In the summer of last year, an elderly man named Akio Hatori, who was living in Ōta Ward, wanted to go out for a ride on his bike. Unfortunately, someone had stolen his bicycle seat.
He then had to buy another bicycle seat. This made him very angry, and this anger was exacerbated by the fact that whoever had stolen his bicycle seat had probably just done it to make life difficult for Hatori, as there is no known black market for bicycle seats, and probably no need to steal one. Whoever did it was probably just trying to annoy other people.
Autumn came, and Mr. Hatori was still angry. He had earlier decided that he wanted revenge, and had started a bicycle seat-stealing spree! He ended up stealing a total of 159 bicycle seats by early October.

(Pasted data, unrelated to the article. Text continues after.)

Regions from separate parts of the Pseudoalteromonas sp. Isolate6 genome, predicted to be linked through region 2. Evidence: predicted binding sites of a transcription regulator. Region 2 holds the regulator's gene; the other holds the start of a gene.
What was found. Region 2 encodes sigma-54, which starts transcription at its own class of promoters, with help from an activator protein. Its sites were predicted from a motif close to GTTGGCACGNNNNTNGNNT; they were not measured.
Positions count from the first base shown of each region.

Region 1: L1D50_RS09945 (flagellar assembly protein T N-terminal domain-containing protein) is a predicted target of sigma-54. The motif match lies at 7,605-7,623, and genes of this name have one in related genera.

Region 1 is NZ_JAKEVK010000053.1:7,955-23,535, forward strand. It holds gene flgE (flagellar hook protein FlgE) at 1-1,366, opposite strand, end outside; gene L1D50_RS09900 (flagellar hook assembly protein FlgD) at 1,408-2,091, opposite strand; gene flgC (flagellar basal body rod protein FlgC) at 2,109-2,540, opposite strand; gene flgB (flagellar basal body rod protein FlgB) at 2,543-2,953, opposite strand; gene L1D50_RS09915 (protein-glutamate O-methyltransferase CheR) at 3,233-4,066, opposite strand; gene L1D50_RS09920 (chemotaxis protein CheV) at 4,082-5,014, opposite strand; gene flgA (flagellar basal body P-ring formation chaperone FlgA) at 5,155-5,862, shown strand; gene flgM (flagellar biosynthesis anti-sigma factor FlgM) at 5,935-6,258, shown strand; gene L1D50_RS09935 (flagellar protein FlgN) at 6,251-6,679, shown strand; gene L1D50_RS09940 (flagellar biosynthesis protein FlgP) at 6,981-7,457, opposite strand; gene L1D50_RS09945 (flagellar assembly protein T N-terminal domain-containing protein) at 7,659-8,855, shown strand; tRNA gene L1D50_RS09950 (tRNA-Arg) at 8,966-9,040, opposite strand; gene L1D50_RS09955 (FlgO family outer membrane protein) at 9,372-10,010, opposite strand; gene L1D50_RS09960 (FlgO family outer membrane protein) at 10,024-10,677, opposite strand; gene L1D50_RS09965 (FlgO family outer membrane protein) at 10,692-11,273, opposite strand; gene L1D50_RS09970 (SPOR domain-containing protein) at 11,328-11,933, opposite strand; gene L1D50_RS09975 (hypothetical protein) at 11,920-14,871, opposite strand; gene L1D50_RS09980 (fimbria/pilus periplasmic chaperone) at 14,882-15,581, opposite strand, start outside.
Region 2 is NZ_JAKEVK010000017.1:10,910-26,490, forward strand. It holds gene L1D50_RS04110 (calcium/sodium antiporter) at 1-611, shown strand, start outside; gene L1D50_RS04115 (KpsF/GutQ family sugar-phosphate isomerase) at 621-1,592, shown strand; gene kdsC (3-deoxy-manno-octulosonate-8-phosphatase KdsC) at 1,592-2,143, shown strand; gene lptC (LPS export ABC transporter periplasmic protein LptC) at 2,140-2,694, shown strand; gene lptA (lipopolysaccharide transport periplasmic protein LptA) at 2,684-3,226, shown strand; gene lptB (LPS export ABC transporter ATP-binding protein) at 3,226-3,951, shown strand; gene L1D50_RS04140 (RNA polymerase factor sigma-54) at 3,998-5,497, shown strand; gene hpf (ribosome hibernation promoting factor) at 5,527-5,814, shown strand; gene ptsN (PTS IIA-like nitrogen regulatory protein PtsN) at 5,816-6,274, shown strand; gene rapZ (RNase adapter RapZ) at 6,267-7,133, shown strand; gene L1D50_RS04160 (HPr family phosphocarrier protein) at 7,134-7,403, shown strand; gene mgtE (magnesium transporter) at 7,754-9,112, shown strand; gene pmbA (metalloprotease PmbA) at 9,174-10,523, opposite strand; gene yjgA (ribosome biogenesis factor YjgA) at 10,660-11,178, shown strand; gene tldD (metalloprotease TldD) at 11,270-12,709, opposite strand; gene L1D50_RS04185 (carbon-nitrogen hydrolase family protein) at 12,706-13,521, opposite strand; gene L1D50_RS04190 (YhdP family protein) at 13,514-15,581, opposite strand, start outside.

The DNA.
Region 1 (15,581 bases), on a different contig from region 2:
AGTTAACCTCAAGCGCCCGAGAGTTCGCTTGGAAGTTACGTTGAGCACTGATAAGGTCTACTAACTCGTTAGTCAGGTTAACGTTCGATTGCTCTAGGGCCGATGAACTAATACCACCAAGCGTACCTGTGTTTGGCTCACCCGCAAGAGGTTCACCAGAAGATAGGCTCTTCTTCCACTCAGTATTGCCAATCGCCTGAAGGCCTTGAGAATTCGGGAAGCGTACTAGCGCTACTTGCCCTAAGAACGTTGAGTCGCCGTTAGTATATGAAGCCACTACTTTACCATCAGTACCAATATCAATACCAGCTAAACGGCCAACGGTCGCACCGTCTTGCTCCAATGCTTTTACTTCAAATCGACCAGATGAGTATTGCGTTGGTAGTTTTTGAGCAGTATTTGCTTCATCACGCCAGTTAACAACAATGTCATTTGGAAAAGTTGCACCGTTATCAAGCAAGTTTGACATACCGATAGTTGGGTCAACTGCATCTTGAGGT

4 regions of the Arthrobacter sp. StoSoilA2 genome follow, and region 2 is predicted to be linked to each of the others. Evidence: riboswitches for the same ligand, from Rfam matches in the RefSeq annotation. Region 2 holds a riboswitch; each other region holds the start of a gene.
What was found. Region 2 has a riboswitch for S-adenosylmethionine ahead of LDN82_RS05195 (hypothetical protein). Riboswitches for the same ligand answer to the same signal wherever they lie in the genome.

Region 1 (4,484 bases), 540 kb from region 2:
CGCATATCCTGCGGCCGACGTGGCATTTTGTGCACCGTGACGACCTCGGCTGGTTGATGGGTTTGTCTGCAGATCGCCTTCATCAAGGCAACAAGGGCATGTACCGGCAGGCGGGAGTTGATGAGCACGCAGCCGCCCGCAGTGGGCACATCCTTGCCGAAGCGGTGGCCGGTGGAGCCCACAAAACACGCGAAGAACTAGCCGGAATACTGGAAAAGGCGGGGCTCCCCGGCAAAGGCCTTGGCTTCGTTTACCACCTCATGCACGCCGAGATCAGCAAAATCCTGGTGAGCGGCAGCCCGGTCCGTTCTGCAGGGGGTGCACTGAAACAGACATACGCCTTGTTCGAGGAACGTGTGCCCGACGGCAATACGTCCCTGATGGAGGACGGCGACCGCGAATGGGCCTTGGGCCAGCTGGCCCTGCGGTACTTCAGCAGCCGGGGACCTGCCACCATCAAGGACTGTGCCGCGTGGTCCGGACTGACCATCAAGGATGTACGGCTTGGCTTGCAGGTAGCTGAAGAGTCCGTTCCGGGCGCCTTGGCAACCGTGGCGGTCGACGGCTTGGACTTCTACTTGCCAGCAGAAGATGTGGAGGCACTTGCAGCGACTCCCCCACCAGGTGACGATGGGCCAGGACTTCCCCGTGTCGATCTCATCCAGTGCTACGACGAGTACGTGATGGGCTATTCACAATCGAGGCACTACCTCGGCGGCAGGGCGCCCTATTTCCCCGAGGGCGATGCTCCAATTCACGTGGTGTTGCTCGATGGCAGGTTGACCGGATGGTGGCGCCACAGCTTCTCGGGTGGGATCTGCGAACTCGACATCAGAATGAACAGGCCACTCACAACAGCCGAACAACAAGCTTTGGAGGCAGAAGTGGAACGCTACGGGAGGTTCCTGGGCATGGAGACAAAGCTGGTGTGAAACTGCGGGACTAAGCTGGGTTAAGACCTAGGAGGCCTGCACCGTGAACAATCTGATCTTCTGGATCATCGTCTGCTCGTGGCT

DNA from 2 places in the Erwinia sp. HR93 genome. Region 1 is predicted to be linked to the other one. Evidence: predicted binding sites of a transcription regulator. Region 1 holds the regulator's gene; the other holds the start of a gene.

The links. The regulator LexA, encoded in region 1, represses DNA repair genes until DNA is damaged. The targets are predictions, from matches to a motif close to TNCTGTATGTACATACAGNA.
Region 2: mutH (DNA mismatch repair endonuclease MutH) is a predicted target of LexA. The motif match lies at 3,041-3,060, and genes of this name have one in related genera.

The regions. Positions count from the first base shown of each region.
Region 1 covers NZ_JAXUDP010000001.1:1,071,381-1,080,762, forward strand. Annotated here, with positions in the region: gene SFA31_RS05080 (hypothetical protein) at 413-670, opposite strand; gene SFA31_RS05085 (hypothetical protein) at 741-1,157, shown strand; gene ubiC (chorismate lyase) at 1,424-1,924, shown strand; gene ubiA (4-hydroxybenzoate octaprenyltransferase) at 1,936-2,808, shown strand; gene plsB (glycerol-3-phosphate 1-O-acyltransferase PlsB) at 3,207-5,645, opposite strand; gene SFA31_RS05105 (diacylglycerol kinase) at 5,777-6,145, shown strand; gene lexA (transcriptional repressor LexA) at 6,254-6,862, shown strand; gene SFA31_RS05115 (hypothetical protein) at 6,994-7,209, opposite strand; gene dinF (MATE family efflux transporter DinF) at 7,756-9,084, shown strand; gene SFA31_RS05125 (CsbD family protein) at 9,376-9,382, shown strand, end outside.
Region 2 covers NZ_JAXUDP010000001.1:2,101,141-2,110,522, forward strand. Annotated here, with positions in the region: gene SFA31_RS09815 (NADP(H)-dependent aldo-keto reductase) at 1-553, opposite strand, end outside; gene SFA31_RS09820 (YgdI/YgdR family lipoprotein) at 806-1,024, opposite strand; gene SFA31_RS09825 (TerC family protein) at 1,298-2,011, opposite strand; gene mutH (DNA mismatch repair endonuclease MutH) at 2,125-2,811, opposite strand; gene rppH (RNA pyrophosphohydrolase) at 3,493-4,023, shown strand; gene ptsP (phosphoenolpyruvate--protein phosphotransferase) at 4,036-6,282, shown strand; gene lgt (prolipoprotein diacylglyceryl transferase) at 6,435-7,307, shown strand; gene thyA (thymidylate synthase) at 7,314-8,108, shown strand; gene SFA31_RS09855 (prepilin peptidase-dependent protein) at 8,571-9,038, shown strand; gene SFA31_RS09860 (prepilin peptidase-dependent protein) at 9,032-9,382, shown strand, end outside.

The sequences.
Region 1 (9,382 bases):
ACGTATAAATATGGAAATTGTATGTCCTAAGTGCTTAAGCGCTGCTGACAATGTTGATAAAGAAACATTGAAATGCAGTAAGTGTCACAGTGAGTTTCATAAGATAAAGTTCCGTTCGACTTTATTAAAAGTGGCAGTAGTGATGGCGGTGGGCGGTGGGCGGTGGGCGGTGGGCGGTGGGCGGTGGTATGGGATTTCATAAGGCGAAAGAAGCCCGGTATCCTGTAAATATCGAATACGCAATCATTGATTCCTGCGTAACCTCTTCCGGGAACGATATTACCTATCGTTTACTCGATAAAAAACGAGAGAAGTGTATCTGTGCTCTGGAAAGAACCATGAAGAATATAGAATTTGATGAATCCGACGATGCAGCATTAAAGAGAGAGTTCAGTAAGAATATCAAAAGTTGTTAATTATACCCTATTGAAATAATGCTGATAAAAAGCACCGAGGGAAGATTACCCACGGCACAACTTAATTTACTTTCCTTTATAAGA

The Tokyo Metropolitan Police Department in Kamata Precinct were on the case. They analyzed security camera footage from August 29, noticing not only him removing a bicycle seat and putting it into the basket of his bicycle, then riding off, but that the basket contained multiple seats. They apprehended Hatori! When they raided his home, they found 159 bicycle seats there; he had kept every single one of them.
There was a Japanese press conference. They lined up all the bicycle seats he had stolen, arranging them by color from light brown to black. Hatori was quoted as saying “I wanted other people to feel what I had gone through, and I stole the seats as a form of revenge.” What will become of Mr. Hatori, now?